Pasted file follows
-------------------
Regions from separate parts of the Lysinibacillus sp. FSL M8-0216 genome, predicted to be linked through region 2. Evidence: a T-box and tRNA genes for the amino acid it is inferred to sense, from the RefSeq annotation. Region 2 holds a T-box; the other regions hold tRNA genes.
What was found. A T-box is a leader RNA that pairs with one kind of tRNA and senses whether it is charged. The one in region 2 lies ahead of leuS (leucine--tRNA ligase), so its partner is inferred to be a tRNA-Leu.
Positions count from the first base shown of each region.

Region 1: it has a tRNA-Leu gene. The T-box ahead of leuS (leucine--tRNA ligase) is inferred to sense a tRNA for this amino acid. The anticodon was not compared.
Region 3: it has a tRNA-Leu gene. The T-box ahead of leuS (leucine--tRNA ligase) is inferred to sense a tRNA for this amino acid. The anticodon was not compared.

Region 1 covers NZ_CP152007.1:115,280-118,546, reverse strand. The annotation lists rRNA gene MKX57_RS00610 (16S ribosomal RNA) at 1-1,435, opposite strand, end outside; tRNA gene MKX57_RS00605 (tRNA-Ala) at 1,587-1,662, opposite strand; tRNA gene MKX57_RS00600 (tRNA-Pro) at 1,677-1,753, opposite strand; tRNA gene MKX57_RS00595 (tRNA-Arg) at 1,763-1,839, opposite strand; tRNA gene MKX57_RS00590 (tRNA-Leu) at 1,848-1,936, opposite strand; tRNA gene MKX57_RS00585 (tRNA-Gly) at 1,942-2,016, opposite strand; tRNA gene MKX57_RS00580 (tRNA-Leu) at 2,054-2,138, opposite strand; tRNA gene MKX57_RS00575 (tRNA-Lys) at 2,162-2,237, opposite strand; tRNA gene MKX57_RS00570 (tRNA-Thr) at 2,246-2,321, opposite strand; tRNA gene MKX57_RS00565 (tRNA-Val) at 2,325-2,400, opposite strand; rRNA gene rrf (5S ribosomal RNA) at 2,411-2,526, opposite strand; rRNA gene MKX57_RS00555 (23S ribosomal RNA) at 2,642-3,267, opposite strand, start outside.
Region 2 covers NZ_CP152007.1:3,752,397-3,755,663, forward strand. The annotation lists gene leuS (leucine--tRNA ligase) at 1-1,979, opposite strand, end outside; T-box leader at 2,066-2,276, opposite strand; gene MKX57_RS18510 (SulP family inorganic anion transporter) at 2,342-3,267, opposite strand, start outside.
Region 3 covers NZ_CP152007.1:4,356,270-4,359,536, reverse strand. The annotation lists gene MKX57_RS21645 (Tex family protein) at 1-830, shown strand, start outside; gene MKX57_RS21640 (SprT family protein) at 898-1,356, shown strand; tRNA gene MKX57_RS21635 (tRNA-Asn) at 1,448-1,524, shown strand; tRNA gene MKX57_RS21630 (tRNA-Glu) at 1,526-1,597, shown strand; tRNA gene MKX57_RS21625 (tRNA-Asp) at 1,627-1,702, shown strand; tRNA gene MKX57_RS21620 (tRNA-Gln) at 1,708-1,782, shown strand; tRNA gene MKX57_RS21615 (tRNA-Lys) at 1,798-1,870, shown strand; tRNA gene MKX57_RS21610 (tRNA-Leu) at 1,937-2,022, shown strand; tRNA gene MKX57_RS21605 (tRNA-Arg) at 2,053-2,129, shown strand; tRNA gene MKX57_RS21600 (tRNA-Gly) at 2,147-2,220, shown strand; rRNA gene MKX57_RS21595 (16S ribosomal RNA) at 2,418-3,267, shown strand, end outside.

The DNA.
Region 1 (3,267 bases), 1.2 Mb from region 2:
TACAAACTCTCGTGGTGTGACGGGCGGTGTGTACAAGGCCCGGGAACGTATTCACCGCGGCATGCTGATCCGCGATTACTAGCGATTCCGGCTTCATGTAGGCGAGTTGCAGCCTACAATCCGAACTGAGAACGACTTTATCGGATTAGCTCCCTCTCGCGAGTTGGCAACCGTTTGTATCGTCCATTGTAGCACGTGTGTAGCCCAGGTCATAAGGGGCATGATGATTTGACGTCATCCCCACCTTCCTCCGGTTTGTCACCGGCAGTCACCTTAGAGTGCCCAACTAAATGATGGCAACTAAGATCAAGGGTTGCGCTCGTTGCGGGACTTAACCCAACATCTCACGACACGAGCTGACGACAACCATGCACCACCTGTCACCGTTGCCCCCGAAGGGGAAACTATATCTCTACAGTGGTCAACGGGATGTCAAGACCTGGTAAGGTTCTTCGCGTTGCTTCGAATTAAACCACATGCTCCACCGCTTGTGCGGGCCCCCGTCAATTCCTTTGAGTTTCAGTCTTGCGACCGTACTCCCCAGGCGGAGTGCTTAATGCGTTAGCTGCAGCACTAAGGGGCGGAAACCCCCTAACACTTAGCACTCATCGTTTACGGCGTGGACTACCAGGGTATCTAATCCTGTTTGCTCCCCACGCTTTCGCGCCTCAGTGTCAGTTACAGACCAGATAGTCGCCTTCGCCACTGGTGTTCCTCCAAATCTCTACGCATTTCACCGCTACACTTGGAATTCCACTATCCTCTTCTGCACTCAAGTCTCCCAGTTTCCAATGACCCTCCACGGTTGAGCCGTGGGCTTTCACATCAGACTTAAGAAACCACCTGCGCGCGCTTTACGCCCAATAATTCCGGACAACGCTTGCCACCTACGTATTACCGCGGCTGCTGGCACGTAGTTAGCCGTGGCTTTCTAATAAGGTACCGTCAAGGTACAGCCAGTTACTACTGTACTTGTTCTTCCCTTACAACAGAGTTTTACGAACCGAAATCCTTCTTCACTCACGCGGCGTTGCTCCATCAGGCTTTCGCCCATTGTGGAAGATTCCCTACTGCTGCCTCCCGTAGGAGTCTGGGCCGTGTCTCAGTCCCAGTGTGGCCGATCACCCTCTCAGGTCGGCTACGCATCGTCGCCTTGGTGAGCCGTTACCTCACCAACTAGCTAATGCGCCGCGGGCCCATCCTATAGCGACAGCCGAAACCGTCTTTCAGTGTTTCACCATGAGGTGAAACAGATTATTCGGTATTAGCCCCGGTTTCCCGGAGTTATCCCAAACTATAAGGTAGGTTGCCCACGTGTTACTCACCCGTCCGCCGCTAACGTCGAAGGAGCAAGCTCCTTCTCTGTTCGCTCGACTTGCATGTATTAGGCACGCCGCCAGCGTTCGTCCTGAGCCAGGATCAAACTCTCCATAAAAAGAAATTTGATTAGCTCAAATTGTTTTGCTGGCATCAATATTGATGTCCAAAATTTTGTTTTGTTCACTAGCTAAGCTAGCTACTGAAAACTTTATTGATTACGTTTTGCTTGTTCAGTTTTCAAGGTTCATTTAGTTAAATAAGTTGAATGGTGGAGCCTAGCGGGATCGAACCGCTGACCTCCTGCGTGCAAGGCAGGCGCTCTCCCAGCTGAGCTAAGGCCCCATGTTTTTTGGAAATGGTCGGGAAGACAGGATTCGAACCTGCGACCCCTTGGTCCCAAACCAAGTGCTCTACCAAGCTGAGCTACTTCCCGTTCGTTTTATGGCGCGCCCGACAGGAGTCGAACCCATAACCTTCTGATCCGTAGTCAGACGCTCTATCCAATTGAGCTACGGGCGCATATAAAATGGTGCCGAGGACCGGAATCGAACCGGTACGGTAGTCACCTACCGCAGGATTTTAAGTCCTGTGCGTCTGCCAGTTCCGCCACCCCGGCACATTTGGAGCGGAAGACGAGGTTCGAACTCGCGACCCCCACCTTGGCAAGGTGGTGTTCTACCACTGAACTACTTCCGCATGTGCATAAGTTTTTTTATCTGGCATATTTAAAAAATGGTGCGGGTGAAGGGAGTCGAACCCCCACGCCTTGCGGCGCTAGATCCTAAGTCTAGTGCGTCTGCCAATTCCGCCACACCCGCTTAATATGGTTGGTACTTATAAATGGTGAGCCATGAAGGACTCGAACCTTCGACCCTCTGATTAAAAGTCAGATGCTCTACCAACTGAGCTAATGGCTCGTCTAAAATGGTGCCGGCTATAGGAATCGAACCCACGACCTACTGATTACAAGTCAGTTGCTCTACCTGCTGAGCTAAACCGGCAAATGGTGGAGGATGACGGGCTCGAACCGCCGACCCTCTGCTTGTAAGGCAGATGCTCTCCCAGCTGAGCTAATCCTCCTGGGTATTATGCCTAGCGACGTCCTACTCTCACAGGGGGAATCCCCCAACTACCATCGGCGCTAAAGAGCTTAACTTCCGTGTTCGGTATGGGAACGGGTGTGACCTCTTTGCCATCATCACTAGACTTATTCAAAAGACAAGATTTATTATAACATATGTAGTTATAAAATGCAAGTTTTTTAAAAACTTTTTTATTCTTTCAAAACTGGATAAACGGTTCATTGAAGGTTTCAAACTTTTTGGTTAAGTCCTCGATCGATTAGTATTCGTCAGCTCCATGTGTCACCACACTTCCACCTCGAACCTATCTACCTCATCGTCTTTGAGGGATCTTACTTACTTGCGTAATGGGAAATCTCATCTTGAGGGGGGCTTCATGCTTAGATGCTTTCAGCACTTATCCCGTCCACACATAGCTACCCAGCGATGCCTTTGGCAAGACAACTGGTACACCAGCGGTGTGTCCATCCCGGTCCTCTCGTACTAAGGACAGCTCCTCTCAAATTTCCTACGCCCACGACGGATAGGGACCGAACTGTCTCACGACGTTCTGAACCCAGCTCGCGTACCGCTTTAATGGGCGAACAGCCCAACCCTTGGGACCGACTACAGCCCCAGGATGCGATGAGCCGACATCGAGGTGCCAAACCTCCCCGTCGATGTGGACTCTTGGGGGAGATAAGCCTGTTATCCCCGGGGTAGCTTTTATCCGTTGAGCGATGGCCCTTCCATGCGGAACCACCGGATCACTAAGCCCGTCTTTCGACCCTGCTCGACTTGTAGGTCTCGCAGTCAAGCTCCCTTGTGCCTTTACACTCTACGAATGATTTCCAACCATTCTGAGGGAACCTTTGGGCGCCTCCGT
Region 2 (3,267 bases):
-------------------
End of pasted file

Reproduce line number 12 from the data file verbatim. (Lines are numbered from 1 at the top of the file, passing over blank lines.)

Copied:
Region 2 (3,267 bases):